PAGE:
> The DESCRIPTION of pmElementTypeRegName says it's a `description'.
> I guess it should be a `name'.

I think you're right.

> The MIB module contains various comments. This is no good idea, since
> this information is not accessible. Important information should be
> places in DESCRIPTIONs. Unimportent information should be removed.

Well, the way it is now it is best for someone reading the MIB (and
admittedly leaves some high-level stuff out for someone reading MIB
objects through a MIB browser). Personally I think the latter is a
dying breed.

We can:
1. Leave it how it is.
2. Move it into the table description
3. Duplicate it into both comment and table description

I don't care that much - let's see what the consensus is.

> The pmCapabilitiesTable represents a new way to express agent
> capabilities, but with a limited scope. I think it is not a good idea.

Agent capabilities describes the capabilities of the instrumentation
(i.e. SNMP Agent), is static, and is not accessible by SNMP

The capabilities describe the capabilities of the managed system, they
are dynamic, and they are accessible by SNMP retrievals (as well as by
the capMatch accessor function).

In particular, you need this functionality if you want your policy
to know if diffserv is currently supported by the card plugged into
slot #3.

Jon wrote the current iteration of the capabilities table so I'll let
him field your questions about it.

Regarding the rest of your valuable feedback below, I'll fix those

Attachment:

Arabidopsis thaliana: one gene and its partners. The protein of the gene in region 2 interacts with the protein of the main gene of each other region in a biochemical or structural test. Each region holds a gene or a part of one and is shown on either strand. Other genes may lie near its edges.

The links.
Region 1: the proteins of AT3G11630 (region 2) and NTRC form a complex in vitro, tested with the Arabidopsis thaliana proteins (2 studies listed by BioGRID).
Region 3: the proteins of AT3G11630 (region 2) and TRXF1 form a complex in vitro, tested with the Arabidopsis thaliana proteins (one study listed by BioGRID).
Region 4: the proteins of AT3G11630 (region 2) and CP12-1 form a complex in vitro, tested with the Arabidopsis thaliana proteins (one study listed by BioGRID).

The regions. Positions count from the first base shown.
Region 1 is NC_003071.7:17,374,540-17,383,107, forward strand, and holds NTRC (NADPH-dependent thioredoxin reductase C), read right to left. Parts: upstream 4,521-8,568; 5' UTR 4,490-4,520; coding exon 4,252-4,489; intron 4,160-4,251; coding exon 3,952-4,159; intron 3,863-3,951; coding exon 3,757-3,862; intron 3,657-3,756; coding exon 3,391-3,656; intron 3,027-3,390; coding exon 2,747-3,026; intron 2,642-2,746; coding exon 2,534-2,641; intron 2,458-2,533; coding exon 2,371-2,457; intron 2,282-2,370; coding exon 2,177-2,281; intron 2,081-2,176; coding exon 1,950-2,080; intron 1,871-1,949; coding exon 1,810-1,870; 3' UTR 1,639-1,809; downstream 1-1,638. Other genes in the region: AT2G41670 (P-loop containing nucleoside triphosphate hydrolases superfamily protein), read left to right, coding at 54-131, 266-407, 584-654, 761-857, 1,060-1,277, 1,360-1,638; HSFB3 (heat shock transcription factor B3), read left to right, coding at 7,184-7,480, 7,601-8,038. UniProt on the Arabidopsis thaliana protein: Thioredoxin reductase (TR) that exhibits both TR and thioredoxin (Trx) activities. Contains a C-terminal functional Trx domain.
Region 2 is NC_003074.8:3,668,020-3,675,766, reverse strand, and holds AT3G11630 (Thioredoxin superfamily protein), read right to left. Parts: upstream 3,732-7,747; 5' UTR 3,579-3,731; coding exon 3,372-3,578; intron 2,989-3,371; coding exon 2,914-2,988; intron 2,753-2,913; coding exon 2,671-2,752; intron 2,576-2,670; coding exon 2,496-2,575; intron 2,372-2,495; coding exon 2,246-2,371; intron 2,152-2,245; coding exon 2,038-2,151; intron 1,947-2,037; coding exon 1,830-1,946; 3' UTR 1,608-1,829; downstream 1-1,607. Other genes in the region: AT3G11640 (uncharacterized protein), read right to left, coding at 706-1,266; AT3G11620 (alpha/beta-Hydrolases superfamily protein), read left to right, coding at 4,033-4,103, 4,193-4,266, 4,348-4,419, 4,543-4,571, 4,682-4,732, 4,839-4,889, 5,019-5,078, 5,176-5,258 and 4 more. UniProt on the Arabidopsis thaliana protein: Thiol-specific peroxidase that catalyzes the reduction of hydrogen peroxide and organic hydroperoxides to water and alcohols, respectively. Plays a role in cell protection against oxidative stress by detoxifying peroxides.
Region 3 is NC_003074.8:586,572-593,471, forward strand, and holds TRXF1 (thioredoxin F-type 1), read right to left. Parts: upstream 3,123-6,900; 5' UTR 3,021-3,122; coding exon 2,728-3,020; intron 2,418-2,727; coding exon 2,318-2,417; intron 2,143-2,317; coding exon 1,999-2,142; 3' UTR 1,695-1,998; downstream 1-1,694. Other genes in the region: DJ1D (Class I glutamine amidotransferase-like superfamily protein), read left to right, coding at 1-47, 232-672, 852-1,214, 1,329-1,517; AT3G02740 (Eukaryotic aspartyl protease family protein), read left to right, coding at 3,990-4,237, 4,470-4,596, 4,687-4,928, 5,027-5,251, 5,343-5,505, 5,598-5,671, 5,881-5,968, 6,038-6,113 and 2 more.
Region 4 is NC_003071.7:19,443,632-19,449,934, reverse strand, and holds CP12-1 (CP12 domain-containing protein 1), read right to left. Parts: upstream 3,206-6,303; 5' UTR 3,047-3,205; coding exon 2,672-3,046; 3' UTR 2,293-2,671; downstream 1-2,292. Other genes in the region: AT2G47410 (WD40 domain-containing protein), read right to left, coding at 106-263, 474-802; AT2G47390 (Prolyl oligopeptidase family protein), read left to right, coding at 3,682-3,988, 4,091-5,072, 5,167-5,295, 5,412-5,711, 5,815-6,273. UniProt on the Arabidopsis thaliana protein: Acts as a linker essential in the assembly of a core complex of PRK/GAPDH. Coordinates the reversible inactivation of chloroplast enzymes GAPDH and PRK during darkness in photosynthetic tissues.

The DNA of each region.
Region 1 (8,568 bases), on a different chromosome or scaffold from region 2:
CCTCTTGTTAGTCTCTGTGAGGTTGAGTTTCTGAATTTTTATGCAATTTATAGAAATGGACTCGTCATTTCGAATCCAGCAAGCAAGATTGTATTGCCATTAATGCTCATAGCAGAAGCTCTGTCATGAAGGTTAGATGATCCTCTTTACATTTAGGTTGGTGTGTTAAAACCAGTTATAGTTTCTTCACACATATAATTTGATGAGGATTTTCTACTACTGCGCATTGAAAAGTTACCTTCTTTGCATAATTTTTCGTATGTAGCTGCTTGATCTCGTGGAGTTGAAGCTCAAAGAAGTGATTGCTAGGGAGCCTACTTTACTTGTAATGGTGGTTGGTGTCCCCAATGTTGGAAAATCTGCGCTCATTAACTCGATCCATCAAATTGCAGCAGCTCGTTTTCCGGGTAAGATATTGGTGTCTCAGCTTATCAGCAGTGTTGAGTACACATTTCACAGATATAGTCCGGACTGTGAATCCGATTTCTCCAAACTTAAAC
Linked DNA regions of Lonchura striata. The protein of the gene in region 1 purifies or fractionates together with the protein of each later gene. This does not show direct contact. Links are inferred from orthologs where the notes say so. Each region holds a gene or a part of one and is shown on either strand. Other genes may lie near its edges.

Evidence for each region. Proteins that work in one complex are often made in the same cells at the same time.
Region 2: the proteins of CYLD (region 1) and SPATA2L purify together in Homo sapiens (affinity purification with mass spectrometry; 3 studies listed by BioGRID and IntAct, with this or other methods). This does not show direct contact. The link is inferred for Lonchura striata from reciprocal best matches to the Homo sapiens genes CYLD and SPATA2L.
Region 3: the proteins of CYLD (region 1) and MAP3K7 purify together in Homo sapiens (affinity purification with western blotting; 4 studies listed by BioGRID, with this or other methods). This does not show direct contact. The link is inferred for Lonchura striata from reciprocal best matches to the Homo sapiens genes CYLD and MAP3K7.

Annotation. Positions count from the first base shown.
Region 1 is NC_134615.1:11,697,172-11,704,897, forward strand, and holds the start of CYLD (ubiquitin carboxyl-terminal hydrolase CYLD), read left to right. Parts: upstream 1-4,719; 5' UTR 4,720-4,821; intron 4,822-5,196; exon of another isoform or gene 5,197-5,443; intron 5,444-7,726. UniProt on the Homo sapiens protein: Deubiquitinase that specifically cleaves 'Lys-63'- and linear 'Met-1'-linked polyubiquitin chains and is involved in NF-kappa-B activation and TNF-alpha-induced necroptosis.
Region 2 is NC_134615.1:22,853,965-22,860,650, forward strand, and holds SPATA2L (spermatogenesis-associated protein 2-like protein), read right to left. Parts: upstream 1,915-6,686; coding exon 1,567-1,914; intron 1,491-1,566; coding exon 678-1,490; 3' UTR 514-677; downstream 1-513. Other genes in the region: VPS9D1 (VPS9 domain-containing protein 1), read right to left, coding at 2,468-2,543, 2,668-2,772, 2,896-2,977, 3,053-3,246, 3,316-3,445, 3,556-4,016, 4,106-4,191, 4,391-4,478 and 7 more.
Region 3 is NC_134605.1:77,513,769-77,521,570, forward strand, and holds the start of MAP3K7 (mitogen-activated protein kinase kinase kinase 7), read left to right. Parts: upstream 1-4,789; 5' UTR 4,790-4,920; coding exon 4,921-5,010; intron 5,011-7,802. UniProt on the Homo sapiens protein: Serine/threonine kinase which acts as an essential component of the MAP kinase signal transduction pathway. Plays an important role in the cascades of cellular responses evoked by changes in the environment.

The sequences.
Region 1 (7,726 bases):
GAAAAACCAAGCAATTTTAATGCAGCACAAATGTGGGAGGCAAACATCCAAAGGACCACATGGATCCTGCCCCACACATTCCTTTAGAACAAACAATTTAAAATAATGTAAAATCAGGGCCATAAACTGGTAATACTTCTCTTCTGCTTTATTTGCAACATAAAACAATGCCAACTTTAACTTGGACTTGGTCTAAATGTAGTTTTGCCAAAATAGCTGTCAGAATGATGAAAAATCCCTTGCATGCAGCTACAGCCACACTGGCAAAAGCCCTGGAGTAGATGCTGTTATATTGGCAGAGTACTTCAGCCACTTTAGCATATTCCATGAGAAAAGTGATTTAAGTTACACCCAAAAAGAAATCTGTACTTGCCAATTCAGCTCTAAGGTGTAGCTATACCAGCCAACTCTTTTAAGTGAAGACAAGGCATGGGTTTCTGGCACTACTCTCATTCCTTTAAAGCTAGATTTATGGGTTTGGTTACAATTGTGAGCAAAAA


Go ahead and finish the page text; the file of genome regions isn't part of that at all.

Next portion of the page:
items in the next draft.

> Some terminology is used not very consequently and not explained
> clearly. Sections 5.2 and 5.3 introduce the term `script', while this
> mean `filter' and `action'. The term `address' is introduced in 5.1
> but not used at other places, e.g. where "$1" is explained in 6.2.1
> or in the pmElementTypeRegOIDPrefix DESCRIPTION.
> The grammar in section 6.1 containes weired quotes for the
> unary_operator and char rules.
> Section 6.2.1 contains the conditional sentence `...when the policy
> MIB module resides on the same system as the manages elements.' This
> conflicts with section 4 which says `These policies are executed on
> managed devices, where the objects live [...] and where operations on
> these objects will be performed.
> getstring() (section 6.2.2) returns a string without a length
> (probably NULL terminated). This means that no arbitrary octet strings
> (containing zero bytes) can be handled.
> Section 6.2.5 is named strcmp() but describes strncmp().
> Accessor function names look quite arbitrary to me. Some use only
> lowercase letters, others are mixed. Some use `_', others don't.
> strcmp() is named after a well-known libc function, lc_strcmp()
> is not (strcasecmp()).
> What happens if "$1" appears in an action, but not in the filter?
> Examples of useful filter/action pairs should be added.